Most artists would die to have this kind of opportunity. 6ix9ine’s “GOOBA” was promoted with a massive billboard in New York’s Times Square. Music manager Scooter Braun alluded to paid views for the “GOOBA” video, noting that YouTube investigated a video the week of “GOOBA’s” release that had “six times the amount of paid bot activity than the normal video. That video was not ours.”

6ix9ine asserts that “TROLLZ” broke the YouTube record for a debut hip-hop video with 46 million views in 24 hours. But YouTube clarified the number is actually 32.5 million views and also told Forbes, “We are no longer counting paid advertising views on YouTube in the YouTube Music Charts calculation. Artists will now be ranked based on view counts from organic plays.”

It certainly appears 6ix9ine has been afforded the kind of extreme marketing reserved for top tier artists, but even so, he still had previously failed to earn a No. 1 record. That’s where Nicki comes in. The two previously collaborated on “FEFE,” a syrupy 2018 record 6ix9ine admitted he put little effort into. But he isn’t in the game to be a revered artist; he’s in it for the stats. Nicki Minaj’s work garners numbers not just because of a charismatic mic presence that far outshines 6ix9ine, but because of a fan base that supports her every move.

The Barbz worked on one accord to purchase autographed “TROLLZ” merch bundles and all four versions of the record, which were available at a discounted cost of 69 cents. One of her fans tweeted, “this is our #1 y’all. WE did this together AGAIN!!” They even had “TROLLZ” parties, tweeting variants of one accounts’ demands to “stream ‘Trollz’ only for Nicki so she can debut #1 & be the first female rapper to do so since Lauryn Hill.” But is that distinction worth being associated with 6ix9ine to achieve? There’s no such thing as “only” supporting Nicki on a collaboration that will also help 6ix9ine’s career.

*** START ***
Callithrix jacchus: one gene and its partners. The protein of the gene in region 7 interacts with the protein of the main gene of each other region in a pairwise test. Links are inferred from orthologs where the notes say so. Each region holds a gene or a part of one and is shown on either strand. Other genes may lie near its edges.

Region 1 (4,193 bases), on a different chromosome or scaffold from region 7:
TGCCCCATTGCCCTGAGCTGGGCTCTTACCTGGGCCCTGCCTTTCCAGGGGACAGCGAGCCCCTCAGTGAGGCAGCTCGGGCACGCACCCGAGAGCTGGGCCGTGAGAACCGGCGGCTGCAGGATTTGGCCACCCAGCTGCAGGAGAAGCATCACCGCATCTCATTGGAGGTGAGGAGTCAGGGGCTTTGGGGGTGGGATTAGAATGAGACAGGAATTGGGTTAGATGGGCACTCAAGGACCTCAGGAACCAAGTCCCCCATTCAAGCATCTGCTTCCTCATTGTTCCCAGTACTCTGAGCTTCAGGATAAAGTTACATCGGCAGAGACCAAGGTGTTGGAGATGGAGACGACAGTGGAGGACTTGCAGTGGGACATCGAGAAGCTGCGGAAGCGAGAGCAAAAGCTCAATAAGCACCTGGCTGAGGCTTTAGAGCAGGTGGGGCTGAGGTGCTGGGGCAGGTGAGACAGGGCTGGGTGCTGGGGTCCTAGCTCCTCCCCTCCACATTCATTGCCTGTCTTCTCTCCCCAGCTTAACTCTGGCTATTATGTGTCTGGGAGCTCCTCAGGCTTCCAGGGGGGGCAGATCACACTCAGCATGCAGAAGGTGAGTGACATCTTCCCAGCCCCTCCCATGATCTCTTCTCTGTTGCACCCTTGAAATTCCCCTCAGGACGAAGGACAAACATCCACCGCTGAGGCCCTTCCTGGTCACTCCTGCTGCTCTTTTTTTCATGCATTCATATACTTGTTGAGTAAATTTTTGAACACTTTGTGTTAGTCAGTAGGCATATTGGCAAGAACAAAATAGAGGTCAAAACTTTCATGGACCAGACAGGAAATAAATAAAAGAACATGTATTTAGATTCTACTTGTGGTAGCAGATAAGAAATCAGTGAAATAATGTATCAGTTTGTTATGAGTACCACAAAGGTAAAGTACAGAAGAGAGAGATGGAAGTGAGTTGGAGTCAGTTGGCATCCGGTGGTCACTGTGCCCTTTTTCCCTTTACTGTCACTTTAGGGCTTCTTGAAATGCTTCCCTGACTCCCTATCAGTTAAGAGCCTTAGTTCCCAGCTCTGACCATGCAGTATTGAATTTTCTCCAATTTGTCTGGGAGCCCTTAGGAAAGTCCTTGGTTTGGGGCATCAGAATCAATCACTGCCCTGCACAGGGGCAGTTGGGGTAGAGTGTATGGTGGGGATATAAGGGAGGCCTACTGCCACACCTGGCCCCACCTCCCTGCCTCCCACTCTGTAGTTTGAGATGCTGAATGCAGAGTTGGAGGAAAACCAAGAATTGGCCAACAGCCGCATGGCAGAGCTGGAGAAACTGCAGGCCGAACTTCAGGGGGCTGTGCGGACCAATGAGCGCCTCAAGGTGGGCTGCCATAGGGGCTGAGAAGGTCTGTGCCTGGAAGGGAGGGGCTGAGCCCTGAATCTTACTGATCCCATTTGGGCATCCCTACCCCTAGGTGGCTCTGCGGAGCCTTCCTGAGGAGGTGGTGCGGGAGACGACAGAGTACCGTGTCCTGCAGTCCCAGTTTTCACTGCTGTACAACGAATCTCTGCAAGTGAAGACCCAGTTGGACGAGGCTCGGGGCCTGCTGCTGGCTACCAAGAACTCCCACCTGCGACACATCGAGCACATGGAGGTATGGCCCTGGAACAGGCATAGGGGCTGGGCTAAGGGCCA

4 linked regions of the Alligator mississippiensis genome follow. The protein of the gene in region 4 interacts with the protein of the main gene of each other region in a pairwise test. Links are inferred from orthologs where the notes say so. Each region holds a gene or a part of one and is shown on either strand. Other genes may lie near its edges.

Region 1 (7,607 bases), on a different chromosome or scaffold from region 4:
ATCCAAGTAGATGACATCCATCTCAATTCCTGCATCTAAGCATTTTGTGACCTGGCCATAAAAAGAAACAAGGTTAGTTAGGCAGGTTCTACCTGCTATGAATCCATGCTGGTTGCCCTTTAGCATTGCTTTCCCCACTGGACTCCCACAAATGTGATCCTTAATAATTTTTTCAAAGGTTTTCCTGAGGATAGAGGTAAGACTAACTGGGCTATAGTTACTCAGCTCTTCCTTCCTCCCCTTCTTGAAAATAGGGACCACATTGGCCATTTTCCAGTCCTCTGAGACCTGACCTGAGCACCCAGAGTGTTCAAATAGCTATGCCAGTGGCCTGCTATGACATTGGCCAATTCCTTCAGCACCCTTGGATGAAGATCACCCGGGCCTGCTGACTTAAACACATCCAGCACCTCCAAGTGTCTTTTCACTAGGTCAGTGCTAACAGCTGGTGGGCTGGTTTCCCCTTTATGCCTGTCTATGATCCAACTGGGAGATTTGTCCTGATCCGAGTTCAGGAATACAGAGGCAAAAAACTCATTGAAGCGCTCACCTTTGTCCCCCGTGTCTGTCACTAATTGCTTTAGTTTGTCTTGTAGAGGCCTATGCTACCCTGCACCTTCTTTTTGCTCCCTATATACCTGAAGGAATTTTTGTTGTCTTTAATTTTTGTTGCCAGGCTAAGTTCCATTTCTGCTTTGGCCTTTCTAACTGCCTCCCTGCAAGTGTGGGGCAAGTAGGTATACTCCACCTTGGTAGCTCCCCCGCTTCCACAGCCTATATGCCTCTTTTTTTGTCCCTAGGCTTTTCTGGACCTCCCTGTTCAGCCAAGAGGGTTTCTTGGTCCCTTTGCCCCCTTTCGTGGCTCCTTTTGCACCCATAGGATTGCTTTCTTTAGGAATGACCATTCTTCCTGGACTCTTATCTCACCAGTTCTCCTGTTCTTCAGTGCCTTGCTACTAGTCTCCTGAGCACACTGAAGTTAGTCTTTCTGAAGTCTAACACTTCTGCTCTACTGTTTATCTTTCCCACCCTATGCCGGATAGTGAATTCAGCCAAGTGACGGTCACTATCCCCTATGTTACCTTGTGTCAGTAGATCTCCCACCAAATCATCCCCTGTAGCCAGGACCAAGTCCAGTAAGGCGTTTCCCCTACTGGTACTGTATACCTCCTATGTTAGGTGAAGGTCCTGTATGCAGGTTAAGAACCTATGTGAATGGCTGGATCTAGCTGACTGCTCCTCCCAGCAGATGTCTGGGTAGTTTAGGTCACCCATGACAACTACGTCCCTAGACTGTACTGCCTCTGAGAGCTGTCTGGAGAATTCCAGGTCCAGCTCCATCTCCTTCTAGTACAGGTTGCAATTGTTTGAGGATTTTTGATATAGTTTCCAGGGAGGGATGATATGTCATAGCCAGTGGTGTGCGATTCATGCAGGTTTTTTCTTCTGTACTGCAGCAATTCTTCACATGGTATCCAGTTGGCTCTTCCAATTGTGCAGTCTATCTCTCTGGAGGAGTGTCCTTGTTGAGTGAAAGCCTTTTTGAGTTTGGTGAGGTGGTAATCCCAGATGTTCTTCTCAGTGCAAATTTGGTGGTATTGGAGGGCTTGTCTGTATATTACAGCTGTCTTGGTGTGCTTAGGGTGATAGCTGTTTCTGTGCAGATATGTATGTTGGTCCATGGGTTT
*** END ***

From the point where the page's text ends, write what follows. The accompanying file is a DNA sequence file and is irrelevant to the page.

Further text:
Nicki Minaj’s fans’ laser-focused desire to run up the numbers exemplifies the inhumanity of stan culture. American consumerism conditions us to pursue products to fill holes we have trouble plugging internally. Corporations like labels, fashion brands, and media outlets commingle to prey on that urge.

Through headlines and billboards, these corporations make our faves larger-than-life products and capitalize on our desire to invest in ideas bigger than ourselves. In the case of the Barbz, it’s the idea of helping Nicki Minaj maintain supremacy. Her success fulfills their sense of self-worth, which means more to them than whoever the victims of 6ix9ine’s actions are. But in that devotion to self-worth through Nicki, they’ve not just betrayed their morality but made her a sentient logo, absolving their favorite artist of the very human need for a moral compass.

That’s how we get collaborations like “TROLLZ” without anyone calling foul. Until we dismantle capitalism, the music industry will continue to promote reprehensible acts in the name of a dollar, artists will continue to sacrifice their integrity for a check, and fans will continue to patronize out of blind allegiance. 

6ix9ine likely doesn’t care about any of this. He soon will be gloating on an Instagram Live session that clogs your social feed. His accolades aren’t a result of love or even musical enjoyment; they’re a cold machination of capitalism.